It's going to be rather hot and muggy, so I need to don my gardening hat and give my flowers a much-needed drenching!
Wishing you a fun-filled day with whatever you have to juggle.
"Life is a juggling act that sometimes requires you to drop everything." -Linda Poindexter
Review a variety of 2D shapes as well as the 3D cylinder shape, with this cute snowman windsock. This activity can be done as an independent center, or as a whole-group listening and following directions "craftivity".
1-2-3 Come Fly A Kite With Me!
As the wind is whipping around your school this month, are you looking for some kite-themed activities? Well you've come to the right place! I'll talk about a few of my favorites here, and then give you a link for the rest.
To help you review the Common Core State Standard: MD.1.3, I've designed a kite clock. The game is entitled "Time Flies!" and reviews digital as well as analog time.
Click on the link to view/download the analog and digital time - kite clock.
If you're working on colors and patterning with your students, you'll enjoy the Kite Patterning packet.
You can quickly and easily whole group assess your students, as they have fun adding a variety of colored strips, to make a patterned kite tail.
Kites come in a large array of sizes and shapes, so I thought it would be fun to see if I could find examples of all of the 3D shapes.
I learned a lot doing this research, and found many examples of spheres, cones, cubes and cylinders.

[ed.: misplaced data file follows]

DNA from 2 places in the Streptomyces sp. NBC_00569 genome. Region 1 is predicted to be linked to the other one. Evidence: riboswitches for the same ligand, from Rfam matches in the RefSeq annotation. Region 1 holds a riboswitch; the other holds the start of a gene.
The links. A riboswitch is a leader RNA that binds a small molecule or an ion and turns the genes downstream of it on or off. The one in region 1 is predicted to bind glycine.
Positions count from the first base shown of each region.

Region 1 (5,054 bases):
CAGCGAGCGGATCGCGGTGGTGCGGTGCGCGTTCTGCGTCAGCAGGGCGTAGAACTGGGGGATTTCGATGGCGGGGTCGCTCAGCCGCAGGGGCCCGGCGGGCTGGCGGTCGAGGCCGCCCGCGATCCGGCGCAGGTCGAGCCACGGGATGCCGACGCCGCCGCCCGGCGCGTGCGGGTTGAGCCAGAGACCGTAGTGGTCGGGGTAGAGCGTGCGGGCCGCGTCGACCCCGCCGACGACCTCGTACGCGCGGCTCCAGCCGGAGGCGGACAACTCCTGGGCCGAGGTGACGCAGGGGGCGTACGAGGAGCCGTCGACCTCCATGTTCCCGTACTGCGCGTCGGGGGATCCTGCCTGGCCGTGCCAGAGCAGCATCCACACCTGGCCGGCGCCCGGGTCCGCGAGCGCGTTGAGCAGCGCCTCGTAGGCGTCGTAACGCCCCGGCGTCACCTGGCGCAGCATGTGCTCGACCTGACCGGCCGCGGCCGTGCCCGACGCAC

In the easy reader: 3D Kites, students trace and write the shape words as well as glue the matching pictures to the numbered boxes. Click on the link to view/download the 3D Kite booklet
The easy-reader kite-booklet packet, is chock full of -ite & -ight activities, like the Zite Story Poem.
There's also some trace and write worksheets as well as well as a graphing extension, plus 25 traceable word cards.
The packet also includes an -ite -ight word family kite "craftivity."
Click on the links to view/download the My Kite Packet.
To see more kite activities, click on the link to zip over to the kite section, with 23 kite activities!
Thanks for visiting today. Feel free to PIN away.
"Distance means so little, when someone means so much. " -Unknown
Some full-color pictures + copy-ready patterns and step-by-step directions for each project are included.
These projects all involve many of your report card standards, so children are learning and reinforcing much-needed math, writing, and science concepts while enjoying hands-on art.
“Craftivities” are a great way to help increase listening and following direction skills, as well as cutting and other fine motor skills.
Use as gifts, bulletin boards, hallway and classroom decorations or for portfolios.
Some of the finished projects look wonderful dangling from the ceiling; others, you can use as educational manipulatives, like the color-counting turkey, or the paper chain turkey that helps reinforce a color pattern, as well as subtraction, as you countdown to Thanksgiving Day.
Many make great keepsakes for parents. Some of the projects include songs and poems to reinforce those concepts.
I hope you and your students have a simply turkey-riffic time as you create and learn at the same time.
Click on the link to view/download the Turkey Art + Activity packet.
Thank you for visiting today. Feel free to PIN anything you think others may find helpful.
Do you have a turkey lesson you could share with us? I’d enjoy hearing from you. firstname.lastname@example.org or post a comment here.
“Motivation is when your dreams put on work clothes.” Parkes Robinson